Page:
DOE: 100,000 student loan borrowers eligible for debt cancellation

Nearly 100,000 people are now eligible for student loan debt cancellation under a new waiver program established last year, the Department of Education announced on Wednesday.

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The agency said that the cancellations would apply to those who were affected by changes made last October to the Public Service Loan Forgiveness program, or PSLF, according to CNN.

Under the original PSLF, eligible borrowers were promised that their student loan debt would be canceled after they paid up the debt over 10 years.

However, the program’s rules were complex, and borrowers have been complaining that their loans were not forgiven when they should have been.

“Our nation’s public service workers must be able to rely on the promise of Public Service Loan Forgiveness. The Biden-Harris administration is delivering on that promise by helping more and more eligible borrowers get their loan balances forgiven,” said U.S. Secretary of Education Miguel Cardona in a statement.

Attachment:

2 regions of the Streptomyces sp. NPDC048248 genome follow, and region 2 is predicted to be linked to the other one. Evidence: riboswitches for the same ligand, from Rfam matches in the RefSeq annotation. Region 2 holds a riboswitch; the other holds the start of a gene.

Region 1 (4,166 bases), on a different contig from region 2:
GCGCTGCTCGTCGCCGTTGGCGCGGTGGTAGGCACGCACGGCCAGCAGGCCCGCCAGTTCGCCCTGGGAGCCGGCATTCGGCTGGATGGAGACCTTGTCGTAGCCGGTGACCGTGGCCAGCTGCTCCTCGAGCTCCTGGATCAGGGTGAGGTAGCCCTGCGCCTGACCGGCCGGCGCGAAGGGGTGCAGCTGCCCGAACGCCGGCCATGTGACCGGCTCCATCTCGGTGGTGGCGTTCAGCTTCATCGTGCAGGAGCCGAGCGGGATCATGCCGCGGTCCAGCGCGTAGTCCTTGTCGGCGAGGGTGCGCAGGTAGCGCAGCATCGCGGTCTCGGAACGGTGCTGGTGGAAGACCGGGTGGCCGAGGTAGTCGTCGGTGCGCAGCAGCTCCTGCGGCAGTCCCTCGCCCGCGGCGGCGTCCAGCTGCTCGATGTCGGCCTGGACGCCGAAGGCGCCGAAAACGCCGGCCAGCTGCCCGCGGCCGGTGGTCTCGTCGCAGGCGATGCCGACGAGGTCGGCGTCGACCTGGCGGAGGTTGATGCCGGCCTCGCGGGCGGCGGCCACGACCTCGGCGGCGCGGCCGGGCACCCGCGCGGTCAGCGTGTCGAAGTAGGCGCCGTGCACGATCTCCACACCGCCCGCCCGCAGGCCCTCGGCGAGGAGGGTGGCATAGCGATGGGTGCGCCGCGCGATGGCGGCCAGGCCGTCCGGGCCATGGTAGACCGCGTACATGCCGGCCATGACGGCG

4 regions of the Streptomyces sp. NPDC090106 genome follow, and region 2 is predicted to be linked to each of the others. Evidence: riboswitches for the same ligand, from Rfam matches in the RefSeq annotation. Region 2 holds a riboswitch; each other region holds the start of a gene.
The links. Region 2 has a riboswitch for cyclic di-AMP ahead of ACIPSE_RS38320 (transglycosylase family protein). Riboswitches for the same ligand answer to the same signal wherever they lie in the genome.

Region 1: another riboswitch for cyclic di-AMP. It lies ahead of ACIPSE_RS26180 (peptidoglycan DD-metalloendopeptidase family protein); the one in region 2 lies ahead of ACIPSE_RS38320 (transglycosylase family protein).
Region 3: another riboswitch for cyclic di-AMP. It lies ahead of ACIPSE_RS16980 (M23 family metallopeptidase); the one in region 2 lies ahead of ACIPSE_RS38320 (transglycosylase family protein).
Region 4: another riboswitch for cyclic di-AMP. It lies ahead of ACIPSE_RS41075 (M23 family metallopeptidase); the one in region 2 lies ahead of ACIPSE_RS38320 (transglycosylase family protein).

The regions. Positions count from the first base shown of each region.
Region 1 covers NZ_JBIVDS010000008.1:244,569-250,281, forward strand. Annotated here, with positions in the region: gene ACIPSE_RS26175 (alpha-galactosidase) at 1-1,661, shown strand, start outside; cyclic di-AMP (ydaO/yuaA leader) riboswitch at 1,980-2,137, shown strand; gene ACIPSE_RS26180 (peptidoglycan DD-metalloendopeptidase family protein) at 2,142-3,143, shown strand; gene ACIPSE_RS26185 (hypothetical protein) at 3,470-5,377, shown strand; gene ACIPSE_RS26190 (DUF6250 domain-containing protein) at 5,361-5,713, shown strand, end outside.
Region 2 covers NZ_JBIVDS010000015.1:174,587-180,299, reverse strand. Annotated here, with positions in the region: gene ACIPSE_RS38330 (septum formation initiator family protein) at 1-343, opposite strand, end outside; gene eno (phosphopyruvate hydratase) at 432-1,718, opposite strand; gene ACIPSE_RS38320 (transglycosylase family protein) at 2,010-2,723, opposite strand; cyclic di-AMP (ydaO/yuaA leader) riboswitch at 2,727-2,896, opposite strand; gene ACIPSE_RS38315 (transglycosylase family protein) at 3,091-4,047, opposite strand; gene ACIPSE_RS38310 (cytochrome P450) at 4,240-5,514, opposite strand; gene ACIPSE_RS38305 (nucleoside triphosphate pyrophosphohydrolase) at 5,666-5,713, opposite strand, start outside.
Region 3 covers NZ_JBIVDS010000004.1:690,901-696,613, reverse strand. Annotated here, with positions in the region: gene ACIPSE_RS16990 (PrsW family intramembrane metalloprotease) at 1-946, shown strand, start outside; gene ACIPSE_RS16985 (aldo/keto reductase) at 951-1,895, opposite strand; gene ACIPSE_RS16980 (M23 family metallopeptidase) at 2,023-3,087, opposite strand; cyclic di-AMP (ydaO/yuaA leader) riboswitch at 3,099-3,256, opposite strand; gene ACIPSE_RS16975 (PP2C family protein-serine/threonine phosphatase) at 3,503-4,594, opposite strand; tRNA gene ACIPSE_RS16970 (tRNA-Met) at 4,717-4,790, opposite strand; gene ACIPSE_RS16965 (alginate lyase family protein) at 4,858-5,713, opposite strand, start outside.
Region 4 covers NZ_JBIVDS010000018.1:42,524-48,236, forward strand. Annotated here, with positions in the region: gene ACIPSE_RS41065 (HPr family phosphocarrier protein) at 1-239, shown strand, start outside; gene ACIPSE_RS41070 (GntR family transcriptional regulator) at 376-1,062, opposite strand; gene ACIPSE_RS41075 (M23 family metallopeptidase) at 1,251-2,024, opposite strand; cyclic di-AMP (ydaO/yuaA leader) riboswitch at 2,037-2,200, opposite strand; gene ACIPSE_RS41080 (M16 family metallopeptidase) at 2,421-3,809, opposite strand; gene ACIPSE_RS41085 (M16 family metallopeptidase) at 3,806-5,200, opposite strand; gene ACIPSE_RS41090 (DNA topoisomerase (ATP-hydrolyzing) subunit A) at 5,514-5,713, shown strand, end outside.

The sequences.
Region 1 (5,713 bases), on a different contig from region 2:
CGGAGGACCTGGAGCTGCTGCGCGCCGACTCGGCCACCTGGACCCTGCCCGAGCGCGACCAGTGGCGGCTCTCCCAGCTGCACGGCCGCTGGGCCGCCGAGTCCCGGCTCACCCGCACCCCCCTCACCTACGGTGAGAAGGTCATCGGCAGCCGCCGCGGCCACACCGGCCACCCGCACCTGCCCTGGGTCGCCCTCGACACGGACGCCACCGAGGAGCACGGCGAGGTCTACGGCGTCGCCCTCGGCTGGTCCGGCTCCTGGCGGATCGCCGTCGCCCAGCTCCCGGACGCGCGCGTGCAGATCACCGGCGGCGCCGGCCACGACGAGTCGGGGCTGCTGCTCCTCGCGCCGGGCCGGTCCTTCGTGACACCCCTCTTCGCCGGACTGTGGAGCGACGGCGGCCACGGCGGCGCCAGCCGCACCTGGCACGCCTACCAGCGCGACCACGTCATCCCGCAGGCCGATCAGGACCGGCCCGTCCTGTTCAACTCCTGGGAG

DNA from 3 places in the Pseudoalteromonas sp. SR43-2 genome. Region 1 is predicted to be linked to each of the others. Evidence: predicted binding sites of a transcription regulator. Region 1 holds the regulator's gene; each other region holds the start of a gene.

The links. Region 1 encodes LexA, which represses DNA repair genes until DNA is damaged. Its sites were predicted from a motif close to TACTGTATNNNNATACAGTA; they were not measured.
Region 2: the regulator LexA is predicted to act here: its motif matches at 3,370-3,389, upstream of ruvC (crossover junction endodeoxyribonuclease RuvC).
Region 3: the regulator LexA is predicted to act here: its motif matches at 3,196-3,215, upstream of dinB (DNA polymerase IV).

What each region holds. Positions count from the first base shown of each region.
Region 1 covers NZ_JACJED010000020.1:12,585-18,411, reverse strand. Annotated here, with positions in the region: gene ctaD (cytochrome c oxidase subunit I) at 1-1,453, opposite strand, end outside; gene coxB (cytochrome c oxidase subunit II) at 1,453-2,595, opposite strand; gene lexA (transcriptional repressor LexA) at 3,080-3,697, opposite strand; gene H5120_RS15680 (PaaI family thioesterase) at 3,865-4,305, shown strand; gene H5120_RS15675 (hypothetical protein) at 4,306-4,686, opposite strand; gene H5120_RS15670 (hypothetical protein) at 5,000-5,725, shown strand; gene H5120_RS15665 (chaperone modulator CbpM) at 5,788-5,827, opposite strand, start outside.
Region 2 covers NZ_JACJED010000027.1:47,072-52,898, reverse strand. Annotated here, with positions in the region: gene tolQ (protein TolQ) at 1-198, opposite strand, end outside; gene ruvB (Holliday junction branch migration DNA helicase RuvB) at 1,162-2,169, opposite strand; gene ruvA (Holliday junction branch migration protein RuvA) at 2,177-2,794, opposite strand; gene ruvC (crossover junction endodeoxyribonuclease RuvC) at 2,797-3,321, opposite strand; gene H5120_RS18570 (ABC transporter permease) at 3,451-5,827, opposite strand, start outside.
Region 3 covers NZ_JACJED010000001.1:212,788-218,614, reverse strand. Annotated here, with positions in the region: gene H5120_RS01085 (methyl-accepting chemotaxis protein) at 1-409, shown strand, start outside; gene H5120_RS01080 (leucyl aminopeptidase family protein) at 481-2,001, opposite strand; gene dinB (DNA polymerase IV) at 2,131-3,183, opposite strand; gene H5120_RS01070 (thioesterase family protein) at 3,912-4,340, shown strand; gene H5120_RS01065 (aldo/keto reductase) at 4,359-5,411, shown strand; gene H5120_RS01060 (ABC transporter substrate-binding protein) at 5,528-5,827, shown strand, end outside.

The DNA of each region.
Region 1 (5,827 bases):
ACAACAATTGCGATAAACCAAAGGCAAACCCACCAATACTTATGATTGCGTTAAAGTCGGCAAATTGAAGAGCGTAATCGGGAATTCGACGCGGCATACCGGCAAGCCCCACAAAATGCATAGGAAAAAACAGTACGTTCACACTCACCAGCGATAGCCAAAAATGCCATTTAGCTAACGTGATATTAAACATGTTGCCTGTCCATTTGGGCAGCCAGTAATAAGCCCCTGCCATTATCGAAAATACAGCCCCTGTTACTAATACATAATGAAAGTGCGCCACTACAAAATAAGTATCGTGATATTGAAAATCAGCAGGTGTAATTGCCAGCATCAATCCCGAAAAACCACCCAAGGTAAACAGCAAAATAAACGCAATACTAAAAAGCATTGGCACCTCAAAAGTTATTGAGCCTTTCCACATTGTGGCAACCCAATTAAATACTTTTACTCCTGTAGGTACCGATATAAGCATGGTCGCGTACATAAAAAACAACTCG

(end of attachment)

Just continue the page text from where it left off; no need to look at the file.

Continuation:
“The PSLF announcement made today means more of our dedicated teachers, nurses, first responders, servicemembers, and many other public service workers will get meaningful relief.”

PSLF was established in 2007 and allowed borrowers to wipe out their federal student loans after 10 years of “qualifying payments” while working full-time for nonprofit or public organizations.

Last year, the Biden administration created the limited PSLF waiver, which aimed to expand the types of payments that student borrowers working in public service can count toward student loan forgiveness.

The program applied to those with direct loans, those who have consolidated into the direct loan program or those who submitted an application to the direct loan program while the waiver is in effect.

The agency established a detailed website with guidance on the waiver program.

Many borrowers don’t have to take any action in order to have the Department of Education review and update the number of their qualifying payments, CNN reported.

But some will be required to consolidate older federal family education loans into direct loans if they have not already done so. Payments made before consolidation will now count toward receiving relief, according to the DOE.

Those who already have direct loans but have not submitted employment certification forms for past periods of repayment must also do that to get the loan forgiveness.

Borrowers have until Oct. 31, 2022, to make those changes to qualify for forgiveness.